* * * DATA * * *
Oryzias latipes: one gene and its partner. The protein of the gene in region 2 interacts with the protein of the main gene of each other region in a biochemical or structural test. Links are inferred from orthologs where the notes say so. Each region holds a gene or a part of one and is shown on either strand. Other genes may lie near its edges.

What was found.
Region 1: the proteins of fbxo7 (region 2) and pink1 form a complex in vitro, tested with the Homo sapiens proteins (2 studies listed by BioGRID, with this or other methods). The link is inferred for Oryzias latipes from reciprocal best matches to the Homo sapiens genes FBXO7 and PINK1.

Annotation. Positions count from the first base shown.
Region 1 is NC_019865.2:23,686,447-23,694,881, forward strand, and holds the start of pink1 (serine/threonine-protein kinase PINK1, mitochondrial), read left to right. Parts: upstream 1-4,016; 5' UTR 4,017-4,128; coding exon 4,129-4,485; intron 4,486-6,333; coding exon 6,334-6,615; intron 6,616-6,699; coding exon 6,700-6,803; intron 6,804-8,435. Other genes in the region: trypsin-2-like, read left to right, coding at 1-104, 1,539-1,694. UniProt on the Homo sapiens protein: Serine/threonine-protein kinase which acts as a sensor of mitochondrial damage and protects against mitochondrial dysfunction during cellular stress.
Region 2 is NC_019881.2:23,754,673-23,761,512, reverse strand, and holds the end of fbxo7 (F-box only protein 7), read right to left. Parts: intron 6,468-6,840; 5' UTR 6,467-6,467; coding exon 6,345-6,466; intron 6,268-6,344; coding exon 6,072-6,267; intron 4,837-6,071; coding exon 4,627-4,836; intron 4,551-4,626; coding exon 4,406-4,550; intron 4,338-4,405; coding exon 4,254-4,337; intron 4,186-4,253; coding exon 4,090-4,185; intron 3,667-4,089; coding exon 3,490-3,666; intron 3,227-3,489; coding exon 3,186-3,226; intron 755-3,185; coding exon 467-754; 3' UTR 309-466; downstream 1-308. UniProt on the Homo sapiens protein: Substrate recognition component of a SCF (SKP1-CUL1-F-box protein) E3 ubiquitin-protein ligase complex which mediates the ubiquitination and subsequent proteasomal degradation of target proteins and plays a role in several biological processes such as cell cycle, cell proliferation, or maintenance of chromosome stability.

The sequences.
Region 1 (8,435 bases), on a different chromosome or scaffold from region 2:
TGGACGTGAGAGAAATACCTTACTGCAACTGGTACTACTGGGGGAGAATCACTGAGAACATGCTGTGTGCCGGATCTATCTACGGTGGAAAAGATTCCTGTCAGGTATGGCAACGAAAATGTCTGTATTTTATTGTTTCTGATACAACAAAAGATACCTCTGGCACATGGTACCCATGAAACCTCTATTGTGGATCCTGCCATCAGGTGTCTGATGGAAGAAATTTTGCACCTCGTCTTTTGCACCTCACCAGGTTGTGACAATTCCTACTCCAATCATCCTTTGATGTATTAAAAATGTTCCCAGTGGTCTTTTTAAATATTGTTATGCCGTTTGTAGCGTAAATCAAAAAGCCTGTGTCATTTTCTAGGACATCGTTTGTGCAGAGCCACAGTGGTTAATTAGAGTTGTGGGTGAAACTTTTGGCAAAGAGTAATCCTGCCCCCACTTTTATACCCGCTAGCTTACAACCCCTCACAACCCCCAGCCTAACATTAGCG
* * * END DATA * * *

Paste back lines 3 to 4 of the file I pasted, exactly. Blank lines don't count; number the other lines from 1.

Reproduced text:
Region 1: the proteins of fbxo7 (region 2) and pink1 form a complex in vitro, tested with the Homo sapiens proteins (2 studies listed by BioGRID, with this or other methods). The link is inferred for Oryzias latipes from reciprocal best matches to the Homo sapiens genes FBXO7 and PINK1.

Annotation. Positions count from the first base shown.